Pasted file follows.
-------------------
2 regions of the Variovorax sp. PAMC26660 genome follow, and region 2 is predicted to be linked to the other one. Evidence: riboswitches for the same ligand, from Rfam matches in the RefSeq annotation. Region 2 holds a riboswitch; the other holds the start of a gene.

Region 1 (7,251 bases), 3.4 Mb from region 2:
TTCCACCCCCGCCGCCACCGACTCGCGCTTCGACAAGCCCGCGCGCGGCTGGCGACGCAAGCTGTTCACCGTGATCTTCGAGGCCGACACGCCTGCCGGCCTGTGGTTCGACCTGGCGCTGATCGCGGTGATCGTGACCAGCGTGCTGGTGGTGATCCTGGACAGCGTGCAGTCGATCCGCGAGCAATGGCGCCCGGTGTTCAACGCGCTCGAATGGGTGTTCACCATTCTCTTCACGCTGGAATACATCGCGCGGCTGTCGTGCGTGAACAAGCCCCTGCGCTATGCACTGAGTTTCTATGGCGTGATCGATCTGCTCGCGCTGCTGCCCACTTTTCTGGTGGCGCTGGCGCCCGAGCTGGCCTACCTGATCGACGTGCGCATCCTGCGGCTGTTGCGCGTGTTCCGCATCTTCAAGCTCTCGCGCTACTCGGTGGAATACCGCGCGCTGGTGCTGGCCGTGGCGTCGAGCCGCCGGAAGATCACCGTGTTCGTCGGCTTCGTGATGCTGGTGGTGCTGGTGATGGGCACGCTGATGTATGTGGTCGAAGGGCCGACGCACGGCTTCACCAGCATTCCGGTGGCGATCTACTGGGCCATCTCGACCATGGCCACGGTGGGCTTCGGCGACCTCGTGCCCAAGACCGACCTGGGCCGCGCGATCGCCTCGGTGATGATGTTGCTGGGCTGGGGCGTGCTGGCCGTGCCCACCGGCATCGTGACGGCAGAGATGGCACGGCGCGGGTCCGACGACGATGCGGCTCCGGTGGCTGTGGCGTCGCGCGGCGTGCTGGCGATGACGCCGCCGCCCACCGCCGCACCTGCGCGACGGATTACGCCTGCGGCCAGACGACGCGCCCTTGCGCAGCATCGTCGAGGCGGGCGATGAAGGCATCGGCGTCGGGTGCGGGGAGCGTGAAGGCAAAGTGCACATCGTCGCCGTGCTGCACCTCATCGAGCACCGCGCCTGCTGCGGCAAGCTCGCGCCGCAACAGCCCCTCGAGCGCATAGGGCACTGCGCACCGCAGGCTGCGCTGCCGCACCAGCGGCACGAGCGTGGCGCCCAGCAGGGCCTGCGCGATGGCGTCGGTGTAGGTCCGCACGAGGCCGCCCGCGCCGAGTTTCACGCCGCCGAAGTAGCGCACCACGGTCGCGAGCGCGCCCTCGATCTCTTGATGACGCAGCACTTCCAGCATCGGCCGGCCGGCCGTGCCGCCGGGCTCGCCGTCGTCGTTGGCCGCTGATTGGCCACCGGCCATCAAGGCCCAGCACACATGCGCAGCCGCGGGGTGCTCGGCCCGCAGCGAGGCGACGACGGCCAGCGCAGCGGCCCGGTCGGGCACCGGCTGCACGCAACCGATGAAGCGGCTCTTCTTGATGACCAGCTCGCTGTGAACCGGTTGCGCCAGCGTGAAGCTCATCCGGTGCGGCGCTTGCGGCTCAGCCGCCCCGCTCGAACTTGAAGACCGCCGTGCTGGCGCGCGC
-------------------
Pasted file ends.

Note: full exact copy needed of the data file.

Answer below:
2 regions of the Variovorax sp. PAMC26660 genome follow, and region 2 is predicted to be linked to the other one. Evidence: riboswitches for the same ligand, from Rfam matches in the RefSeq annotation. Region 2 holds a riboswitch; the other holds the start of a gene.

Region 1 (7,251 bases), 3.4 Mb from region 2:
TTCCACCCCCGCCGCCACCGACTCGCGCTTCGACAAGCCCGCGCGCGGCTGGCGACGCAAGCTGTTCACCGTGATCTTCGAGGCCGACACGCCTGCCGGCCTGTGGTTCGACCTGGCGCTGATCGCGGTGATCGTGACCAGCGTGCTGGTGGTGATCCTGGACAGCGTGCAGTCGATCCGCGAGCAATGGCGCCCGGTGTTCAACGCGCTCGAATGGGTGTTCACCATTCTCTTCACGCTGGAATACATCGCGCGGCTGTCGTGCGTGAACAAGCCCCTGCGCTATGCACTGAGTTTCTATGGCGTGATCGATCTGCTCGCGCTGCTGCCCACTTTTCTGGTGGCGCTGGCGCCCGAGCTGGCCTACCTGATCGACGTGCGCATCCTGCGGCTGTTGCGCGTGTTCCGCATCTTCAAGCTCTCGCGCTACTCGGTGGAATACCGCGCGCTGGTGCTGGCCGTGGCGTCGAGCCGCCGGAAGATCACCGTGTTCGTCGGCTTCGTGATGCTGGTGGTGCTGGTGATGGGCACGCTGATGTATGTGGTCGAAGGGCCGACGCACGGCTTCACCAGCATTCCGGTGGCGATCTACTGGGCCATCTCGACCATGGCCACGGTGGGCTTCGGCGACCTCGTGCCCAAGACCGACCTGGGCCGCGCGATCGCCTCGGTGATGATGTTGCTGGGCTGGGGCGTGCTGGCCGTGCCCACCGGCATCGTGACGGCAGAGATGGCACGGCGCGGGTCCGACGACGATGCGGCTCCGGTGGCTGTGGCGTCGCGCGGCGTGCTGGCGATGACGCCGCCGCCCACCGCCGCACCTGCGCGACGGATTACGCCTGCGGCCAGACGACGCGCCCTTGCGCAGCATCGTCGAGGCGGGCGATGAAGGCATCGGCGTCGGGTGCGGGGAGCGTGAAGGCAAAGTGCACATCGTCGCCGTGCTGCACCTCATCGAGCACCGCGCCTGCTGCGGCAAGCTCGCGCCGCAACAGCCCCTCGAGCGCATAGGGCACTGCGCACCGCAGGCTGCGCTGCCGCACCAGCGGCACGAGCGTGGCGCCCAGCAGGGCCTGCGCGATGGCGTCGGTGTAGGTCCGCACGAGGCCGCCCGCGCCGAGTTTCACGCCGCCGAAGTAGCGCACCACGGTCGCGAGCGCGCCCTCGATCTCTTGATGACGCAGCACTTCCAGCATCGGCCGGCCGGCCGTGCCGCCGGGCTCGCCGTCGTCGTTGGCCGCTGATTGGCCACCGGCCATCAAGGCCCAGCACACATGCGCAGCCGCGGGGTGCTCGGCCCGCAGCGAGGCGACGACGGCCAGCGCAGCGGCCCGGTCGGGCACCGGCTGCACGCAACCGATGAAGCGGCTCTTCTTGATGACCAGCTCGCTGTGAACCGGTTGCGCCAGCGTGAAGCTCATCCGGTGCGGCGCTTGCGGCTCAGCCGCCCCGCTCGAACTTGAAGACCGCCGTGCTGGCGCGCGC